Essential for all cyclists, a multi-tool can get you out of minor mechanical trouble and help you make it home on two wheels rather than having to make a phone call to your support crew

What

Like a Swiss Army knife for cyclists, a good multi-tool should allow you to effectively deal with any maintenance issues you might have whilst out on a ride or even as a do-it-all workshop tool.

A well made and thought out multitool should be practical enough to enable the use of all the features and not have ‘token’ features. They should be comfortable in use and the tools of sufficient quality so as to not damage precious parts.

Why

A good multitool will accompany you on all of your rides so needs to be reliable. You should be able to practically strip a bike down completely using one so it should include all of the correct sized Allen keys and Torx keys required for modern bikes along with others such as screwdriver heads or a chaintool and not have anything obsolete or impractically sized.

How

The multitools were used for a variety of tasks both out on rides and in the workshop to check functionality, ease of use, comfort, weight, and durability.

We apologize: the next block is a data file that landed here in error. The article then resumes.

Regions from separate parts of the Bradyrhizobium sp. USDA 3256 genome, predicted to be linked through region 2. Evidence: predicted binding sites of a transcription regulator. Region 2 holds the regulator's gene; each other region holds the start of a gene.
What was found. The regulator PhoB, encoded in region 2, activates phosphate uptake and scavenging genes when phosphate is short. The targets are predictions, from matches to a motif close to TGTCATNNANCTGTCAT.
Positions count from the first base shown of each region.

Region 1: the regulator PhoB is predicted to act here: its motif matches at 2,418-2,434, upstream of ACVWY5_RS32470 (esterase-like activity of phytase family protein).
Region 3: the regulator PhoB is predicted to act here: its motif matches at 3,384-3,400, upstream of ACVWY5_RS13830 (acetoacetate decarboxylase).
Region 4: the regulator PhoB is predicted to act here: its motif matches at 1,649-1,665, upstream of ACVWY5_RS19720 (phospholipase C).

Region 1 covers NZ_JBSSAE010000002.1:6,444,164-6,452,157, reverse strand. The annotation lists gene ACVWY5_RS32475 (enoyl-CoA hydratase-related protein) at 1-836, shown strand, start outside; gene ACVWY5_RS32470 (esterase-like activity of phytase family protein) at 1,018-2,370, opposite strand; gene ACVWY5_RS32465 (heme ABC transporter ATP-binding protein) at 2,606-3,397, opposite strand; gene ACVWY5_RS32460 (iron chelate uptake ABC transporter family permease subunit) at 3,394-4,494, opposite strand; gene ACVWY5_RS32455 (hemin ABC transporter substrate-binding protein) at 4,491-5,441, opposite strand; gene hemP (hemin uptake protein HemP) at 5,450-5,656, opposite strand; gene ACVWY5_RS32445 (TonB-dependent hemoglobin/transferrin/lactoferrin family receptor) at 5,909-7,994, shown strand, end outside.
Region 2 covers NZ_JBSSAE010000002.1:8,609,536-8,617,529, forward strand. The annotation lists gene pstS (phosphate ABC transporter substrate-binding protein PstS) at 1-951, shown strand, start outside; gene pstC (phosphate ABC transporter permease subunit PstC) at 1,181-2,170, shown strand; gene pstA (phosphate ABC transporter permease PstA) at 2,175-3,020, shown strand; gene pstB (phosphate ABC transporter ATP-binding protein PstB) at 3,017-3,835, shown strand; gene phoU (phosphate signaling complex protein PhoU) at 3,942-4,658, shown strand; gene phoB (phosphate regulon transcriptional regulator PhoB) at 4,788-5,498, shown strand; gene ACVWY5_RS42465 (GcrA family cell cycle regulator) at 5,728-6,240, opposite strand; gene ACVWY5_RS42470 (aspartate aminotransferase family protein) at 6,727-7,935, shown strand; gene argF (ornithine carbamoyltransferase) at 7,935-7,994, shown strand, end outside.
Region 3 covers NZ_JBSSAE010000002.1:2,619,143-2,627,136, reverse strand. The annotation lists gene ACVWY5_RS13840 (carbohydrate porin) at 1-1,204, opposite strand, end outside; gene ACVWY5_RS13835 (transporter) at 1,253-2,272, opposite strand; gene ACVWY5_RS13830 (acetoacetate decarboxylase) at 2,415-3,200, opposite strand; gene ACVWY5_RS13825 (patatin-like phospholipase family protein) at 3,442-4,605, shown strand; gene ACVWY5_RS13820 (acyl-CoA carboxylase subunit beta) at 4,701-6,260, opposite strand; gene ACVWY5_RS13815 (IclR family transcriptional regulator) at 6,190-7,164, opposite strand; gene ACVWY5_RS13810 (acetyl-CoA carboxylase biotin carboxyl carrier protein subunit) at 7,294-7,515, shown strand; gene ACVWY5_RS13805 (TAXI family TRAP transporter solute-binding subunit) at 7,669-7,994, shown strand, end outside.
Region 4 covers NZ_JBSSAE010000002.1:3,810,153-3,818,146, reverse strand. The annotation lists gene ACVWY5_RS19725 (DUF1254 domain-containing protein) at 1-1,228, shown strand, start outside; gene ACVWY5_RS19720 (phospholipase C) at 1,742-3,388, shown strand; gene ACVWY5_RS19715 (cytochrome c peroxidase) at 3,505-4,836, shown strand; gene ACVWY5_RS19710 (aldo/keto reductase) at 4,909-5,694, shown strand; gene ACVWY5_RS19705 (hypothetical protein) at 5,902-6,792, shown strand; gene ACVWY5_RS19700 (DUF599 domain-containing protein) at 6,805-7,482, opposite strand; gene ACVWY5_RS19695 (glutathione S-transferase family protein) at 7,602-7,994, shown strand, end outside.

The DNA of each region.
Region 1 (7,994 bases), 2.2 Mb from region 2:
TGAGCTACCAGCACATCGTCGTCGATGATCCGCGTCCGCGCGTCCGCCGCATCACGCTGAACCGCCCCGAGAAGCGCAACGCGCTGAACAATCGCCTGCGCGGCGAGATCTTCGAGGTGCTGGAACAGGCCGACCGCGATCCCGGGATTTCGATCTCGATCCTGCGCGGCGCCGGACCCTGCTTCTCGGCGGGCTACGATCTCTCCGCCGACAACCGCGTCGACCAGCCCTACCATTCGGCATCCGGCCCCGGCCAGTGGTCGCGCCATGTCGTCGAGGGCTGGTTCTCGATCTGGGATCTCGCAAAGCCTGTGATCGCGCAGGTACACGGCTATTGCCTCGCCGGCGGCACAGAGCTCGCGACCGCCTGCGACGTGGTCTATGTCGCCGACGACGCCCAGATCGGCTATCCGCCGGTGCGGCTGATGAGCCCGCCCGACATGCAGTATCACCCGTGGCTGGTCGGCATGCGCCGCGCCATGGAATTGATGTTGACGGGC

Our pick of the best multi-tools

Key Features

  1. Practicality – there is no point having 20 different functions on the multitool if they cannot be used properly.
  2. Versatility – a good multitool should be allow you to fix most mechanical issues whilst out on a ride.
  3. Durability – The tools should be strong enough to withstand repeated use and not fail you when needed most.

  • J1

    Topeak Hexus II. Outstanding.

  • Namothy

    The best I’ve used is that Btwin 300. Cheap at £6.50, putting my Leyzene £30 one to shame. Very hard steel and reassuringly heavy.

  • huhu

    Natty tools all. But every one is heavier, dearer, less useable than just having the required tools in a bank coin bag.